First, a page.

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Let’s be honest, changing from Shopify to WooCommerce wasn’t a spontaneous choice, was it? Chances are, you might have faced several bottlenecks in getting your store to the next level.
Shopify is a great platform to build awesome stores, no doubt about it. But if you think you need more freedom to personalize your store, WooCommerce is the right choice for you.
In this article, we’ll learn the areas where you can improve your store, should you choose to migrate to WooCommerce. You’ll also see how easily can you migrate your data safely from Shopify to your new store and start selling in no time.
WooCommerce as an upgrade from Shopify
Dedicated platforms like Shopify help users to start running their store without much hassle. The problem arises when the owner starts looking for features that could make his/her store a bit different from the standard options available.
Here are some reasons why WooCommerce can be called an upgrade from Shopify.
1. Choice of Themes
In this age of unique branding and niche-based marketing, you know more than most that your website’s theme is part of your identity. In comparison, your basic Shopify account will allow you to choose from 11 themes in all.
The sheer lack of choice of themes is what we think Shopify lacks the most. Since we expect variety and a sense of uniqueness from stores to increase engagement, this comes as a huge letdown. Although for first time store-owners, Shopify offers a robust store with all the basic features activated by default.
While Shopify wins at the speed at which you can start and run online stores, WooCommerce excels at giving full control for the store owner to fully customize their website. Users can easily add template plugins or even upload themes directly to their store.
And the best part is, you can fashion all of your blogs and other relevant content the way it best suits your store in WooCommerce. With the capability of customizing every element of your theme, your store would truly be your own design.
WooCommerce is built to grow with your business. This means that you can still have an uncluttered website layout while maintaining the same theme even if you add a ton of new products to your store.
2. Options for Pricing
You start free in WooCommerce. This is not to say that you can start your website without paying anything upfront. You would still have to pay website hosting fees and domain charges to get your website online. As you can decide what you want to pay for your host and domain names, it is evident that you wouldn’t require any huge sums to be paid to set up your online store.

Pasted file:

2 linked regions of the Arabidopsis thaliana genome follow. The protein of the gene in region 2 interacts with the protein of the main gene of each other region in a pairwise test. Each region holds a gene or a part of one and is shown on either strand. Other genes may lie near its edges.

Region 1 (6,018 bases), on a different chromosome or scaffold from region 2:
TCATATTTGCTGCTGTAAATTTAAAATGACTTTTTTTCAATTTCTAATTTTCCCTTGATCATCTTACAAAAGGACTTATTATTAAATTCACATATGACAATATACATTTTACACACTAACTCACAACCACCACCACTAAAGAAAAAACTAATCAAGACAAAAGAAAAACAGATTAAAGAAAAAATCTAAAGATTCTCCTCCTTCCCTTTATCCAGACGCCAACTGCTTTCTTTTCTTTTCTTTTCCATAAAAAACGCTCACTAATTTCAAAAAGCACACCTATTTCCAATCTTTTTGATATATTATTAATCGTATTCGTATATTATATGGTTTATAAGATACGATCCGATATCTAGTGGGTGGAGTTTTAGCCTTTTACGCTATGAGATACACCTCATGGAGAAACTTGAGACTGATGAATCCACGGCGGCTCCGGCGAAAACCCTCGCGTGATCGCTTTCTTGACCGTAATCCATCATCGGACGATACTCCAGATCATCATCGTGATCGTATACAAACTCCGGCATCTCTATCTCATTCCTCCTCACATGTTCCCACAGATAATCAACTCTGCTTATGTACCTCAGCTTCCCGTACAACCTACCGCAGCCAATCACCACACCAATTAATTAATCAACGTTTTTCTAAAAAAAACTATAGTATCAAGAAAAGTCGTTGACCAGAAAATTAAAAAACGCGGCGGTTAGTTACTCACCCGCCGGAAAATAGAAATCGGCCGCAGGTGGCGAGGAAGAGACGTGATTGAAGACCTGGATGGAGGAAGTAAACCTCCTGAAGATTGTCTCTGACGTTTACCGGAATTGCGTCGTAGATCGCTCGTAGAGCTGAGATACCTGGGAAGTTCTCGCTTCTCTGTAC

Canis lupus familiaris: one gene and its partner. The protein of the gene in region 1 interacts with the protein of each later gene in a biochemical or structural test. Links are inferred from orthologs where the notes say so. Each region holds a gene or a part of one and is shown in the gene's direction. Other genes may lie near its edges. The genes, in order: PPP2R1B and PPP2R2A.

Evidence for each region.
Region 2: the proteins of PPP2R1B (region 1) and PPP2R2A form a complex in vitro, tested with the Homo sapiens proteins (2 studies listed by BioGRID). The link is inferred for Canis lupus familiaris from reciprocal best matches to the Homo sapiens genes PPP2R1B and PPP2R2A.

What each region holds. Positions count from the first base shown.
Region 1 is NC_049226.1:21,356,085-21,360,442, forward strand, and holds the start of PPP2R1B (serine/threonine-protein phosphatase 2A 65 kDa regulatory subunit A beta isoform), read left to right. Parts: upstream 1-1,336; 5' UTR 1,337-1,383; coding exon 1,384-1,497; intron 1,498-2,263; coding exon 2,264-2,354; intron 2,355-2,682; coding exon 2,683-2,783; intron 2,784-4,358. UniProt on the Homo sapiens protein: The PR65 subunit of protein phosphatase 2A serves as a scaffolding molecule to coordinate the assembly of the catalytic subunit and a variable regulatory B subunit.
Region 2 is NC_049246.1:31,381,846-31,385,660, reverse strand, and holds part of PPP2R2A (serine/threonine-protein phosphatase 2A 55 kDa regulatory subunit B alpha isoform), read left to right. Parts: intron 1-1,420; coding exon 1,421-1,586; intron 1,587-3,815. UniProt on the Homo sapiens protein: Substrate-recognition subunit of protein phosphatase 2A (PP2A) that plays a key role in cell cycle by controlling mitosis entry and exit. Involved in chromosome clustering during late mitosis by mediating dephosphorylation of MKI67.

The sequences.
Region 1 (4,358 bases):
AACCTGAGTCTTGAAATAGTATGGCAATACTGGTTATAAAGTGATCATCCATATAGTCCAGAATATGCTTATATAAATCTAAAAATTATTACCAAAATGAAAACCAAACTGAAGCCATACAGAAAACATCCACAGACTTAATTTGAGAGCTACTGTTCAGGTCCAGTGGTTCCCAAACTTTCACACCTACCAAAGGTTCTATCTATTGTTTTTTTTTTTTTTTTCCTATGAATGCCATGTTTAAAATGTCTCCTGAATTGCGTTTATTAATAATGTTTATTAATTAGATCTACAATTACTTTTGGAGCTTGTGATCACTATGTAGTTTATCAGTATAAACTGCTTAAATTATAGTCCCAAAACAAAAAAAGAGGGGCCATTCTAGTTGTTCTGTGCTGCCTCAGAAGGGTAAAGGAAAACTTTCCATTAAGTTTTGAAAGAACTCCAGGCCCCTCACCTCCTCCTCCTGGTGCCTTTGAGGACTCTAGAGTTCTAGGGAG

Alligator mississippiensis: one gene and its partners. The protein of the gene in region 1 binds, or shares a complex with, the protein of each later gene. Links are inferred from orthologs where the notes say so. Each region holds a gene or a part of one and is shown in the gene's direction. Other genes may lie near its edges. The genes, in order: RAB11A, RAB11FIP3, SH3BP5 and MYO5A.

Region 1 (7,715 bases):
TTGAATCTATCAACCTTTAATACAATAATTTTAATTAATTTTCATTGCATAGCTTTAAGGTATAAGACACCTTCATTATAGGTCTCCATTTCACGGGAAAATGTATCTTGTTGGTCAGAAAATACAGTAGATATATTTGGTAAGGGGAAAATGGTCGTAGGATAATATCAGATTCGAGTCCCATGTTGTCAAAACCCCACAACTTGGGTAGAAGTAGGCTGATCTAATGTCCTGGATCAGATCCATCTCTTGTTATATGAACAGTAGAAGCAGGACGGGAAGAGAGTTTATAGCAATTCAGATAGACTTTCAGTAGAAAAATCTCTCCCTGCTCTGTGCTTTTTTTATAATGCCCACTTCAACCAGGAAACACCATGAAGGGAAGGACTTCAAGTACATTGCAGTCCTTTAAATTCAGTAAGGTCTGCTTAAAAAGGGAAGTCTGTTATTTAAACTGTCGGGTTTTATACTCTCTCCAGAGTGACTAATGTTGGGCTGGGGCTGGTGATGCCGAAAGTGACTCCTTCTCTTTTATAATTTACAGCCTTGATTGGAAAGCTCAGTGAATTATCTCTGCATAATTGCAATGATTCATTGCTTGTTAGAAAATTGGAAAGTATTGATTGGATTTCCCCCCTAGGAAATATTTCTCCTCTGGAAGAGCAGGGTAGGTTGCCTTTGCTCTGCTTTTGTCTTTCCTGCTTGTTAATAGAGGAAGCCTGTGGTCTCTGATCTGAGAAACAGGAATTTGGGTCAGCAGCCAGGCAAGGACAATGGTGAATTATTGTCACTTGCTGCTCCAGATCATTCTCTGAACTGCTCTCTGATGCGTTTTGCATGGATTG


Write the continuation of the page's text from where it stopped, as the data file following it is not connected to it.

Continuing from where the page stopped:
The same cannot be said for Shopify though. First, your store is always on a monthly plan, the rates of which could range from $29 to $299 per month. Their pricing model is based on the features you want on your website. This means options like shipping rates and addons would require an additional monthly payment.
Being an open-source product, WooCommerce doesn’t require any of its users to pay anything in monthly fees. Much of what you need for your store can be added from the plugin directory. WooCommerce also maintains a collection of premium extensions that you can add to your store.
3. Payment Gateway integration
Transaction charges are perfect examples to explain free and paid features. In Shopify, the use of payment gateways will cost you 0.5% to 0.2% per transaction. If you scale this up to the total number of transactions, it adds up to a huge sum. You won’t see any charges of this sort in WooCommerce. You get paid in full for all the products you sell, no matter what gateway you use to collect payment.
If you have a store that serves international users, you need more payment options to cater to all of them. Shopify offers a range of options here, but the list is quite limited. In WooCommerce, you’ll find a ton of different payment gateway plugins that could suit your particular store needs.
Often, the free plugins will be all that you need to get started. As your store traffic and sales climb up, you can choose their premium versions to apply specific features that may be lacking in your free version. PayPal express checkout is one such feature that you can add cost-free to your store.
4. Search Engine Optimization
By now you may already know this: there is a limit to edit the pages of your Shopify store. As Shopify is a closed source platform, there is a limit to ensure maximum visibility through SEO efforts.
It takes time and effort to get your website get the necessary visibility on search engine pages. Your odds are increased if you can fully optimize your site and its content to accelerate the process. This requires editing every detail of your website, no matter how small or complex it is.
With Shopify, you are limited by the areas provided to help your website get the necessary SERP ranks. WordPress and WooCommerce let you edit everything that you see on your webpage. This includes your page’s metadata, title content, and every other tag that may help you get your pages to rank better.
5. Adding infinite number of products
Shopify is perfect for small stores that have less than a hundred product variations. Anything more and you will have to pay additional charges or get upgraded to their advanced plan. This has always been a bottleneck for the apparel industry in general.
If you add products to a store that are available in four different colors and 20 different designs, the net combination would exceed 100. Thus, adding variations to products in such cases is a daunting task for first time Shopify store owners.
In contrast, WooCommerce allows infinite product variations for every product added to your website. It can automatically create variations for you using the attributes provided while adding products.